Every four years, Washington, D.C., can count on a tourism boom, spurred by the presidential inauguration. Except in a year like 2021, that is.
Cases of COVID-19 are swelling nationwide and security threats are escalating following the January 6 riot inside the Capitol. As a result, the D.C. area has effectively closed to visitors. The National Mall, usually an epicenter of inauguration celebrations, was closed off on Friday and won’t reopen until the day after the swearing-in ceremony. The Washington Monument is likewise shut down, and visits to all museums have been suspended.
“We are taking the extraordinary step of encouraging Americans not to come to Washington, D.C., and to instead participate virtually,” says a joint statement issued on January 11 by D.C. Mayor Muriel Bowser, Maryland Governor Larry Hogan, and Virginia Governor Ralph Northam.
Following the statement, as well as a public emergency order issued by Bowser, Airbnb has canceled all reservations in the D.C. area, and unions have been pressuring the city’s hotels to do the same.
“Unless hotels in the immediate Metro area are hosting the National Guard or other security personnel, they should close immediately,” John Boardman, executive secretary-treasurer of the Local 25 union for hotel workers, said in a statement. “No worker, Union or non-Union, should have to risk their life to go into work.”
D.C.’s major hotel chains—including Marriott, Hilton, and Hyatt—say they plan to remain open with heightened security measures.
“At this time, Hyatt hotels in Washington, D.C. will remain open as part of our continued commitment to caring for our guests, who include those helping combat the COVID-19 pandemic, preparing to keep the Washington, D.C. area safe, and other essential workers,” a Hyatt spokesperson said in an emailed statement.
Restaurant owners around D.C., who are barred from serving indoors until after the ceremony on January 20, are faced with a similar dilemma: With the growing security concerns and health risks, is it worth staying open?
A handful of restaurants, like Pizzeria Paradiso—which has several locations throughout the district, have decided to operate through the public emergency order, according to local media reports. Others like Old Ebbitt Grill and the Hamilton, which are just around the corner from the White House and both popular spots for inauguration celebrations, are shuttering.
The decision to close “was fairly easy,” says Barry Gutin, co-owner of Cuba Libre, a restaurant and rum bar about a 15-minute walk from the White House.
“As the city was locking down and telling us of all the risks and strongly encouraging people not to travel into D.C., we felt that we should close to keep our employees, our guests, and our property safe,” Gutin says. Also influencing his decision to shut down is the fact that several months ago, there was what he calls a “tussle” between one of his customers eating outside and pro-Trump protestors.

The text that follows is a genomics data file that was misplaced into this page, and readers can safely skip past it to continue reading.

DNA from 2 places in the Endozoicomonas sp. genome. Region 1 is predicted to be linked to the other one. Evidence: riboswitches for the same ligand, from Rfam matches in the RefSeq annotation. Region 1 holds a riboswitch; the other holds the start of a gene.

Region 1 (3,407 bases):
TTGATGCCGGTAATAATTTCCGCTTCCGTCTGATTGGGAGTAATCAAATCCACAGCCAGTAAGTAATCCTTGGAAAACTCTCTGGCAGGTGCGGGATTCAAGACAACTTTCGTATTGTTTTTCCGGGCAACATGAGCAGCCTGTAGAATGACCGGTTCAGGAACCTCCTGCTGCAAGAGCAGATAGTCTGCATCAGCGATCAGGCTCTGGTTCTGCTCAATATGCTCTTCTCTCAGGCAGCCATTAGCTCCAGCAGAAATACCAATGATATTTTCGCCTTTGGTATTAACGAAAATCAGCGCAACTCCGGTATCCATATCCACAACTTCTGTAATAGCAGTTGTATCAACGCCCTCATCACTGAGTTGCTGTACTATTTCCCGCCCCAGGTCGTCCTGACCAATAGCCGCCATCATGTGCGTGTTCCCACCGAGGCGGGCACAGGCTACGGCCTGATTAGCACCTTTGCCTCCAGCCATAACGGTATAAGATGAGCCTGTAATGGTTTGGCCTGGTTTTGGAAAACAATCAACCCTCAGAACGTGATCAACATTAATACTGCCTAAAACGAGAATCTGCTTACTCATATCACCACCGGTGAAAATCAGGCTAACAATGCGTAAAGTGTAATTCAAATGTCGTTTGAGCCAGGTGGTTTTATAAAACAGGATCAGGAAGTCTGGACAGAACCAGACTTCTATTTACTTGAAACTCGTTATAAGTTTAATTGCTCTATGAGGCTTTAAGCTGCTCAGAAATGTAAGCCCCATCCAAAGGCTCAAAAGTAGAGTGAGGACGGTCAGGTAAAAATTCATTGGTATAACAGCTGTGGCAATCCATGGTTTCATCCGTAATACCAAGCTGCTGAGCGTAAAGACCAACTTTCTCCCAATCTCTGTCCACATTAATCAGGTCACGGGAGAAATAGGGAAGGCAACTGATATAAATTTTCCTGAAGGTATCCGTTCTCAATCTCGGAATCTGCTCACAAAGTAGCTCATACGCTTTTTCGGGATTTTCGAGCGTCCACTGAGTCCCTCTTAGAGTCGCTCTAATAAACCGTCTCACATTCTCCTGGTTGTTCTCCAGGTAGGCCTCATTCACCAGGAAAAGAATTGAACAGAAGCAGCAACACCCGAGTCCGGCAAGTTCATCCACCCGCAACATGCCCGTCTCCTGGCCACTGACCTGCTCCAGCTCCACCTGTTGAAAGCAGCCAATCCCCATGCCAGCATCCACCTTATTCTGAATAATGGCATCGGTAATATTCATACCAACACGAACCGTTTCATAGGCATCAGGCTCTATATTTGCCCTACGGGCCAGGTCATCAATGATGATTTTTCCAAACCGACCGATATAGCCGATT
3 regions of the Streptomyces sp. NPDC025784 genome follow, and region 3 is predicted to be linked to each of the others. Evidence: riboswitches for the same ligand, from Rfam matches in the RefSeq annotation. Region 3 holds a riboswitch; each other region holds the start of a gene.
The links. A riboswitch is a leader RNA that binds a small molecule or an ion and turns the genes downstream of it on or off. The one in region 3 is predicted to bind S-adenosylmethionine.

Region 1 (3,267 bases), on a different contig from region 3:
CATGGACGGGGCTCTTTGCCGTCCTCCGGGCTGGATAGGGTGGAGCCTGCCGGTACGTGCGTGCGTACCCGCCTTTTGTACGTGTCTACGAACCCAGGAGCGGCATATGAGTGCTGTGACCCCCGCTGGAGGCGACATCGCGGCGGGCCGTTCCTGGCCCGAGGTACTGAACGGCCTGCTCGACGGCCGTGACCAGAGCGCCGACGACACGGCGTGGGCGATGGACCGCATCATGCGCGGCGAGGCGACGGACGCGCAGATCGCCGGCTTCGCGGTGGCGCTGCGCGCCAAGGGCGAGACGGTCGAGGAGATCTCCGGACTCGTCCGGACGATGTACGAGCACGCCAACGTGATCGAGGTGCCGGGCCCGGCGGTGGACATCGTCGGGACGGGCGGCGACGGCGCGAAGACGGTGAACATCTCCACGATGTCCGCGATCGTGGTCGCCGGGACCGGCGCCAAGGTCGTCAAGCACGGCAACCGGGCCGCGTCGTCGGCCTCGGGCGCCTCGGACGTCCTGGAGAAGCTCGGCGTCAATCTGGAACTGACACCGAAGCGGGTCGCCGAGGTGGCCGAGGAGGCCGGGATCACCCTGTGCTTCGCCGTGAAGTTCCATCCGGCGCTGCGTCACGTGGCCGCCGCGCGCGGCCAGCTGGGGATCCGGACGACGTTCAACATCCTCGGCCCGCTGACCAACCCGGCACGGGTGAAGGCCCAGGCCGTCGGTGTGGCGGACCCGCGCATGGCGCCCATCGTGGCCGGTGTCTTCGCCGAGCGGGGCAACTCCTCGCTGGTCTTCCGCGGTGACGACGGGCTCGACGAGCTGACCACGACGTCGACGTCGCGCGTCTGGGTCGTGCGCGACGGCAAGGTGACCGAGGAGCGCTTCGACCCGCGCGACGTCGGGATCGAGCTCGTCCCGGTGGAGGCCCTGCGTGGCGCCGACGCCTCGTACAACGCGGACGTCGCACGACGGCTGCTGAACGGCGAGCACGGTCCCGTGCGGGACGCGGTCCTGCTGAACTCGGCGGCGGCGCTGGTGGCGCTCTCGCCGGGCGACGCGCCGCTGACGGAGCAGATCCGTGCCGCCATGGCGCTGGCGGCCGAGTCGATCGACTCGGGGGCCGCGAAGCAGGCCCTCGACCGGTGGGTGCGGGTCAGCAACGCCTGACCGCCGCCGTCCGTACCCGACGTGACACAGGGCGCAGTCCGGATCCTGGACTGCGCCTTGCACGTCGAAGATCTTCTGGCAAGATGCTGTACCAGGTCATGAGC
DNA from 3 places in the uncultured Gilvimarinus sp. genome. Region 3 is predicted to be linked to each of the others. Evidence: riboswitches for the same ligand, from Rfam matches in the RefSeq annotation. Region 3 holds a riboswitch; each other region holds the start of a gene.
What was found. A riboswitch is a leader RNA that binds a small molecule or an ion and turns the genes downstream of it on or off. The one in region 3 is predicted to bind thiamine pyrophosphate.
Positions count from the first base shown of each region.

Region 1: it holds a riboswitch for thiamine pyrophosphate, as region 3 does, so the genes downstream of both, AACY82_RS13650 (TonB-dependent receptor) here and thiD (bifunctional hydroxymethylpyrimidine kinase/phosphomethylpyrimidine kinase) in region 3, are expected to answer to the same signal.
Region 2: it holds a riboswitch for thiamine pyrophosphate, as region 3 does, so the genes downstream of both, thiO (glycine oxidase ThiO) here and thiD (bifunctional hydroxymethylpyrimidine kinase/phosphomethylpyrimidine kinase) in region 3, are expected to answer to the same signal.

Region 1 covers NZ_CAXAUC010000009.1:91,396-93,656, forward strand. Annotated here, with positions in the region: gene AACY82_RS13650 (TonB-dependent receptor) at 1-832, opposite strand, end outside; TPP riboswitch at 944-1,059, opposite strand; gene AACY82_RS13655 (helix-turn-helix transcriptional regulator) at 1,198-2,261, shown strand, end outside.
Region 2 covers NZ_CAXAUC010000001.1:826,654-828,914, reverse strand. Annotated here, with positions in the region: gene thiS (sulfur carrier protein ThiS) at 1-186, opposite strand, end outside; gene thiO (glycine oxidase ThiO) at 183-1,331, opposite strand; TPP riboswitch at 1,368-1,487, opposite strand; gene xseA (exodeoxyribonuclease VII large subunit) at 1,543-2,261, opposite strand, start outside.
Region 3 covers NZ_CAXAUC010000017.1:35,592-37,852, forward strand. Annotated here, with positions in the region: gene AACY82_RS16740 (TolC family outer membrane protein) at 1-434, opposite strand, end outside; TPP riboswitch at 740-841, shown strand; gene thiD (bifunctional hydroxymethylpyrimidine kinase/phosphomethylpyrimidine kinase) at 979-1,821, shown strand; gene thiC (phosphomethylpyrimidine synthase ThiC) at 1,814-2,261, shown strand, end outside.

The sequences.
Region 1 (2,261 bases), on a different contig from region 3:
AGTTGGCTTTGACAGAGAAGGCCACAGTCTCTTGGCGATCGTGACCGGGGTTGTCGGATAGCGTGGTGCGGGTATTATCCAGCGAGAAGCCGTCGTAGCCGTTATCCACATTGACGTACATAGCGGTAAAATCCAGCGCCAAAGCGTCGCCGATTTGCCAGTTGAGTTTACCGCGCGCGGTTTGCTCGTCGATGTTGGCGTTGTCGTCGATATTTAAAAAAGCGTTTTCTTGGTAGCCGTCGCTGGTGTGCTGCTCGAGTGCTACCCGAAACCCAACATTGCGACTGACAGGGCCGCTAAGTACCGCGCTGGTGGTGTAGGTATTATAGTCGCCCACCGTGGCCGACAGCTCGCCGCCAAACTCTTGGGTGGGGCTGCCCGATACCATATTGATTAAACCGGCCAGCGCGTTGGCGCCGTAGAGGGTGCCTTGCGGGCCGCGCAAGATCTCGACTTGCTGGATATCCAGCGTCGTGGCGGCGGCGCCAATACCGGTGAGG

“Since then we put additional personnel on when there is a rally or a protest to ensure staff safety and also to keep them at ease,” Gutin explains. “But we felt that [the inauguration] is rising to a new level of threat and a new level of sensitivity since the attack on the Capitol.”
But amid the heightened security warnings, closing down the restaurant’s doors isn’t as simple as just turning out the lights and locking up. “We’re doing a lot of things,” Gutin says. “Now that we’ve told the employees to stay home, we’re sending out links to get some mental health counseling; we’ve engaged a consultant for property protection and crisis management.” The consultant, a former FBI agent, is helping Gutin and his team strategize on how best to protect the property. Those measures include bringing in all furniture used for outdoor dining, boarding up the building, and having outdoor heaters with propane tanks removed from the premises.
The security consultant is also helping to “proactively look at what would happen if we were the target of either physical or online attacks,” Gutin says. “For some reason, if we got in the crosshairs—what do we do, how do we respond, how do we avoid it?” That includes everything down to the language the team used on its website to indicate that the restaurant would be closed through the inauguration events to “make sure that it didn’t incite anyone,” according to Gutin.
And of course, there is the lost revenue that would have come with tourist spending in a normal presidential inauguration year. That will be especially missed in 2021 as most restaurants are facing ongoing financial hardships as the COVID-19 outbreak continues to surge.
“It would’ve been a big bump,” Gutin says. “There is a good deal of money that comes out during the inauguration. People want to rent private rooms or have large parties, and they also are in a general celebratory mood, and they’re spending money.”
While he’ll miss that extra income, Gutin says it wouldn’t have done much to solve the hardships wrought by a nearly year-long pandemic. “It would’ve been nice, but our problems are much bigger.”
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